City Guide: Nuremberg – Home to Castles and Lebkuchen
Nuremberg is one of Germany’s most historic and beautiful cities. When people think of Neremberg the Reich Party Rally Grounds and the Nuremberg Trials often come to mind. But there’s so much more to this city making it a great choice for a city break, family holiday or business trip. Take a look at our city guide and get the most out of your trip to Bavaria and Nuremberg.
Medieval Old Town
First of all you’ll want to spend some time wandering the streets of the Old Town, maybe stopping for a coffee and some traditional bratwurst in the shadow the city’s imposing castle. The castle was built in 1495 and dominates the north western corner of the Old Town. These days it functions as a youth hostel and tourist attraction. Climb up to the Freiung where you can enjoy one of the best views in the city. Head to the main courtyard and you’ll find the Palas on the left side which is home to the castle museum. A word of warning though; the guided tour here is only available in German so check out some of the other tours around town that include the castle and offer English language information.
The Park Inn by Radisson Nuremberg is right in the heart of the city and makes the perfect base from which to explore the castle quarter (Burgviertel). Here you’ll find many original medieval sandstone buildings that survived the war. Some of the timber-framed houses have also been restored and can be seen in Obere and Untere Kraemersgasse. Like many ancient European cities built on rock, Nuremberg has an underground city. English tours of the many underground beer cellars and water supply conduits are available on a Sunday at 11.30am.
Local Nuremberg Cuisine
If you are in Nuremberg at advent you’ll love the famous Christmas markets which set up around the Old Town selling the famous lebkuchen and gluhwein or gingerbread and mulled wine as we know them. The locals are rightly proud of their cuisine and Nuremberg lebkuchen is protected by EU law as a designation of origin (basically only lebkuchen made in Nuremberg to their exacting standards can be labelled Oblaten lebkuchen) making it the perfect gift for loved ones with a sweet tooth back home.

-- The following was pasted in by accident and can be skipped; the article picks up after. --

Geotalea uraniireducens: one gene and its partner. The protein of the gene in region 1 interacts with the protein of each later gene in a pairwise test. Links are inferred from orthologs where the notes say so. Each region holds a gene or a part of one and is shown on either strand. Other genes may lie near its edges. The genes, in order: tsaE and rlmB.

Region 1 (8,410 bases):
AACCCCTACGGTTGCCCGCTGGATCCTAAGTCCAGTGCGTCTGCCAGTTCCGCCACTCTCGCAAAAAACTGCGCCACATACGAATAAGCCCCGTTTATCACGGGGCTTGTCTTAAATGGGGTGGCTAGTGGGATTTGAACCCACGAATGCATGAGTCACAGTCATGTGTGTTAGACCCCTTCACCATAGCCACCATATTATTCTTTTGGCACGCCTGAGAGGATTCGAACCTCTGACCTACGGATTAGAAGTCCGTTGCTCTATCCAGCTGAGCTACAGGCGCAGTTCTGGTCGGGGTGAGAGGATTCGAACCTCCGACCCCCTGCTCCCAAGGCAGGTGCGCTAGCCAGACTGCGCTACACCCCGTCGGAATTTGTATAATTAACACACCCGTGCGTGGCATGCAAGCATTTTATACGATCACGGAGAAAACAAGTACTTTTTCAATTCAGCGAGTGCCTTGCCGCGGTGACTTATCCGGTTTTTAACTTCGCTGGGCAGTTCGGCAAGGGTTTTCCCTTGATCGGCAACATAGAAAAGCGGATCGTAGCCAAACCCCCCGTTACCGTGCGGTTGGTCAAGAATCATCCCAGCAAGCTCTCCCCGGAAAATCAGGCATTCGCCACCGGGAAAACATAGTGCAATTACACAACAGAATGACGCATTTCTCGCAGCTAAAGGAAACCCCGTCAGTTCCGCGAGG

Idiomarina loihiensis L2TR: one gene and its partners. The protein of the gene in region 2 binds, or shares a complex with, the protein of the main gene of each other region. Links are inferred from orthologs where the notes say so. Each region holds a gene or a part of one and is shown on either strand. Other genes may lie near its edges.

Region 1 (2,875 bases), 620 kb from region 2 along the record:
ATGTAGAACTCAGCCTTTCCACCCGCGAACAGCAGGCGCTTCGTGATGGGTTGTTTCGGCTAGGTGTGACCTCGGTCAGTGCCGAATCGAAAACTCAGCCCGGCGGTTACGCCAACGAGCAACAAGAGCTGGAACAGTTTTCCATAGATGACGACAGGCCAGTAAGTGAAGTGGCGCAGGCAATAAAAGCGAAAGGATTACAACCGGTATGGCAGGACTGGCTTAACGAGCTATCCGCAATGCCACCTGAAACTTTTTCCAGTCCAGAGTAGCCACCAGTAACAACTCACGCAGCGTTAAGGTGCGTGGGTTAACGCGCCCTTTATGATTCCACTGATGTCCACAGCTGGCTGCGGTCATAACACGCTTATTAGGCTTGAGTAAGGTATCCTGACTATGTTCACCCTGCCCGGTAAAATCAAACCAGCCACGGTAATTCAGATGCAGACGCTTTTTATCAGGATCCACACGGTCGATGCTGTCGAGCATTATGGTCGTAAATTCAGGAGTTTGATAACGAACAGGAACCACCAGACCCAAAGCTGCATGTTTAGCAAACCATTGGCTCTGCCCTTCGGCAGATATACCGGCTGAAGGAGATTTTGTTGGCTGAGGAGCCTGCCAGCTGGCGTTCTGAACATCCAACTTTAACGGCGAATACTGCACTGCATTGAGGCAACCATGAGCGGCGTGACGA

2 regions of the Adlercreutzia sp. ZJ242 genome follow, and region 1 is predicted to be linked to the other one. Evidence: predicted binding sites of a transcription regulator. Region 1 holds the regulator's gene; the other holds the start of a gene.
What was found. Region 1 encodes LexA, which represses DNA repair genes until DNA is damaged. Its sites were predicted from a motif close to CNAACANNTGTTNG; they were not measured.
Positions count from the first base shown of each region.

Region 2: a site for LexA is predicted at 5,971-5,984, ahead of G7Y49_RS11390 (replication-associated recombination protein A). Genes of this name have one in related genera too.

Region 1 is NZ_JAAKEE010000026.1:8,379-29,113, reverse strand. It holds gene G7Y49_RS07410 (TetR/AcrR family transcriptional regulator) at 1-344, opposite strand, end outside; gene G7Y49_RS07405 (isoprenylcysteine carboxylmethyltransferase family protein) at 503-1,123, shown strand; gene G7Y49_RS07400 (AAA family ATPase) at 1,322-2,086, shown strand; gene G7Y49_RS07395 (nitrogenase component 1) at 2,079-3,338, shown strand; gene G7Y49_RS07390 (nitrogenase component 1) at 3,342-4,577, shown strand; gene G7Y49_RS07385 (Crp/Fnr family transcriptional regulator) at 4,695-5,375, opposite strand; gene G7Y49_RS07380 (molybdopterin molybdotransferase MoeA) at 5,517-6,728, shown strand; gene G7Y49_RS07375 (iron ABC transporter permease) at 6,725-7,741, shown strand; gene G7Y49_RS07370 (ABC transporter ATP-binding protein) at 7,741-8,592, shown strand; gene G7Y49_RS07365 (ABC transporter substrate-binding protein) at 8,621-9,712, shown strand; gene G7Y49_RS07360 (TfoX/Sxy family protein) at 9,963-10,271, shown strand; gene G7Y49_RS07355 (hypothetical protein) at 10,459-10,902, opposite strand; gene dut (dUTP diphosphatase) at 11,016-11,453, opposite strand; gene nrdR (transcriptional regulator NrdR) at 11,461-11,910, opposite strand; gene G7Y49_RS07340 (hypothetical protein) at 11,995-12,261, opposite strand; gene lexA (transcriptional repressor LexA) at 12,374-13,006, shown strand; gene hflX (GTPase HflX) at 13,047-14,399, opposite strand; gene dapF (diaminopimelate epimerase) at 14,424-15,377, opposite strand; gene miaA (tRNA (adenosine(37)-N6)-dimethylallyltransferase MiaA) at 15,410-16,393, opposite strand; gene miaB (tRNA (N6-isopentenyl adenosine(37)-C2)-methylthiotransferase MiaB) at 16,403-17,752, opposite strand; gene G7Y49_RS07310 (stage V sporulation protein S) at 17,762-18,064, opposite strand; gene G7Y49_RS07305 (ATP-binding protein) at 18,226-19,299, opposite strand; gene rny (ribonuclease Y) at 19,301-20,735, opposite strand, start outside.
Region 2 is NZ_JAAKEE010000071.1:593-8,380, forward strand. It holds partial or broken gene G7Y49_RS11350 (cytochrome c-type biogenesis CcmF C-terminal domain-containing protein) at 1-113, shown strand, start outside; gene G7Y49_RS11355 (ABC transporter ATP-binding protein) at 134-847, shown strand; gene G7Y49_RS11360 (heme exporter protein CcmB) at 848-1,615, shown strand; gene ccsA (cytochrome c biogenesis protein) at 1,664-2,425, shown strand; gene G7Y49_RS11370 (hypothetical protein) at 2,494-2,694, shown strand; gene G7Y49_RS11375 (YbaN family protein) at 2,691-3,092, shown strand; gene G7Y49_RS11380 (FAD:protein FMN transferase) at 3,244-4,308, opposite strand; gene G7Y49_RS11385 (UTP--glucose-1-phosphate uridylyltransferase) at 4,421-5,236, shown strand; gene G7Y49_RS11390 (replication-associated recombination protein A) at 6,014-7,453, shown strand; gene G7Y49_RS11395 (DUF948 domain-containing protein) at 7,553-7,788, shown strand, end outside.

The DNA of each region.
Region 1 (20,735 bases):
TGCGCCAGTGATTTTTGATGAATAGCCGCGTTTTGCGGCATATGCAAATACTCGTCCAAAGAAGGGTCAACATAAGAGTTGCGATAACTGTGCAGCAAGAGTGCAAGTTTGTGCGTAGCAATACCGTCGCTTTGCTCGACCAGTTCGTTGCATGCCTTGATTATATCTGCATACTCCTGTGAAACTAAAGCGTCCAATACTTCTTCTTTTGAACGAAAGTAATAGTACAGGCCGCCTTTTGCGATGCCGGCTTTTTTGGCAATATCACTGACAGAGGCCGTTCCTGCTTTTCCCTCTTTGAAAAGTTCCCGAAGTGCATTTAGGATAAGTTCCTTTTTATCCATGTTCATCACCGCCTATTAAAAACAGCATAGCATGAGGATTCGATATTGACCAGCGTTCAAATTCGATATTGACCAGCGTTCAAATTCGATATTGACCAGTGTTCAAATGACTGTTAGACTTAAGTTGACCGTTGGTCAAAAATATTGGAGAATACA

A handy tip for keeping your lebkuchen fresh once you get it back home is to put half an apple and some orange or lemon zest in the tin with the pack. This helps provide humidity and extra flavor – yum!
Other local cuisines to try include drei im weggla or three sausages in a roll. Nuremberg Roast Sausage is also protected by EU regulation so it is naturally of a high quality and carnivores should seek it out during their trip for a culinary treat.
Nuremberg also has loads of beer gardens and cafes where you can just sit back, relax and enjoy watching the world go by. There are lots of craft breweries in the city so if you are a fan of the hops then you won’t be disappointed.
Museums in Nuremberg
Don’t get too relaxed though, there’s plenty to see and do in Nuremberg. The city has a wealth of museums, art galleries and historic sites to visit year-round. If you have an interest in the history of Nuremberg then the former Reich Party Rally Grounds and Documentation-Center (Dokumentationszentrum Reichsparteitagsgelaende) are a good place to learn about life in the city leading up to and during World War Two.
The grounds and museum, a short ride from the town center on tram number nine, explore aspects of the rise of Nazism and offers challenging insights into how it happened. There is a good museum and seeing everything will take three to four hours. The grounds are a great example of how Germany is dealing with its past.
To explore some more modern cultural life in the city take a trip to the Neues Musem a museum of modern art and design. It hosts a diverse program of art and cultural exhibitions that explore the development of art form the mid-20th Century to the present.
Or if you want to go further back in time then a visit to the restored house of Renaissance artist Albrecht Dürer will take you through his life and work with installations of period furnishings, a recreation of the great man’s workshop and demonstrations of printmaking techniques of the time. A fun addition to the house is a guided tour take by an actress in the role of Dürer’s wife Agnes.